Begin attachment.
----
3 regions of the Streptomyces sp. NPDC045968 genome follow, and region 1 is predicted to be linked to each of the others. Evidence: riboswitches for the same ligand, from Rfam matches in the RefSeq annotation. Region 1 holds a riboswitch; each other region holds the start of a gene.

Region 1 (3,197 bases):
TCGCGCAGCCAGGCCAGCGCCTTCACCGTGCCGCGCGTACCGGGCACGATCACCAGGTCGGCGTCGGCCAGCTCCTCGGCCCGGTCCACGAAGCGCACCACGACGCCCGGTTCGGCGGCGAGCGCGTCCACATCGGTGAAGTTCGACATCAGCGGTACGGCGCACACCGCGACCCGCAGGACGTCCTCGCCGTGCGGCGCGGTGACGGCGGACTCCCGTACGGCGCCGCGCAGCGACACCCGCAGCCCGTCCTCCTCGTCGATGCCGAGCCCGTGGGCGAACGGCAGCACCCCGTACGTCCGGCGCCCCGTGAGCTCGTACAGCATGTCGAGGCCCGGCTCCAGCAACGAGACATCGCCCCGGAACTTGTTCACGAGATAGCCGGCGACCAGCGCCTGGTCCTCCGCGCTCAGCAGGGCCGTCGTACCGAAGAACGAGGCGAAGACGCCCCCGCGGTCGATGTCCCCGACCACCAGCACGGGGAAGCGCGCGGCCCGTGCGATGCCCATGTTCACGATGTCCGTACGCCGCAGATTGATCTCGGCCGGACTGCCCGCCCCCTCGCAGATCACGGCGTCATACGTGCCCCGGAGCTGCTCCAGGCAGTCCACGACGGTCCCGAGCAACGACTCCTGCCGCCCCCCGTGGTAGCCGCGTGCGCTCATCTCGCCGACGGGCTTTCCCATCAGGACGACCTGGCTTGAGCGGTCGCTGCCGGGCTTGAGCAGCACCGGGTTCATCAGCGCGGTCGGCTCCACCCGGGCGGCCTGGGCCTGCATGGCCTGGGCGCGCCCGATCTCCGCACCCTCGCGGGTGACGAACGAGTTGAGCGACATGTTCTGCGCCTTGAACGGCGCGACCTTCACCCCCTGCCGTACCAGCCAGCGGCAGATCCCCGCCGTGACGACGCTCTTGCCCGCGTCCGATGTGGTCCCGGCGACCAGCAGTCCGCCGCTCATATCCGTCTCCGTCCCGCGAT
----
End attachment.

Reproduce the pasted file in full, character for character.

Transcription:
3 regions of the Streptomyces sp. NPDC045968 genome follow, and region 1 is predicted to be linked to each of the others. Evidence: riboswitches for the same ligand, from Rfam matches in the RefSeq annotation. Region 1 holds a riboswitch; each other region holds the start of a gene.

Region 1 (3,197 bases):
TCGCGCAGCCAGGCCAGCGCCTTCACCGTGCCGCGCGTACCGGGCACGATCACCAGGTCGGCGTCGGCCAGCTCCTCGGCCCGGTCCACGAAGCGCACCACGACGCCCGGTTCGGCGGCGAGCGCGTCCACATCGGTGAAGTTCGACATCAGCGGTACGGCGCACACCGCGACCCGCAGGACGTCCTCGCCGTGCGGCGCGGTGACGGCGGACTCCCGTACGGCGCCGCGCAGCGACACCCGCAGCCCGTCCTCCTCGTCGATGCCGAGCCCGTGGGCGAACGGCAGCACCCCGTACGTCCGGCGCCCCGTGAGCTCGTACAGCATGTCGAGGCCCGGCTCCAGCAACGAGACATCGCCCCGGAACTTGTTCACGAGATAGCCGGCGACCAGCGCCTGGTCCTCCGCGCTCAGCAGGGCCGTCGTACCGAAGAACGAGGCGAAGACGCCCCCGCGGTCGATGTCCCCGACCACCAGCACGGGGAAGCGCGCGGCCCGTGCGATGCCCATGTTCACGATGTCCGTACGCCGCAGATTGATCTCGGCCGGACTGCCCGCCCCCTCGCAGATCACGGCGTCATACGTGCCCCGGAGCTGCTCCAGGCAGTCCACGACGGTCCCGAGCAACGACTCCTGCCGCCCCCCGTGGTAGCCGCGTGCGCTCATCTCGCCGACGGGCTTTCCCATCAGGACGACCTGGCTTGAGCGGTCGCTGCCGGGCTTGAGCAGCACCGGGTTCATCAGCGCGGTCGGCTCCACCCGGGCGGCCTGGGCCTGCATGGCCTGGGCGCGCCCGATCTCCGCACCCTCGCGGGTGACGAACGAGTTGAGCGACATGTTCTGCGCCTTGAACGGCGCGACCTTCACCCCCTGCCGTACCAGCCAGCGGCAGATCCCCGCCGTGACGACGCTCTTGCCCGCGTCCGATGTGGTCCCGGCGACCAGCAGTCCGCCGCTCATATCCGTCTCCGTCCCGCGAT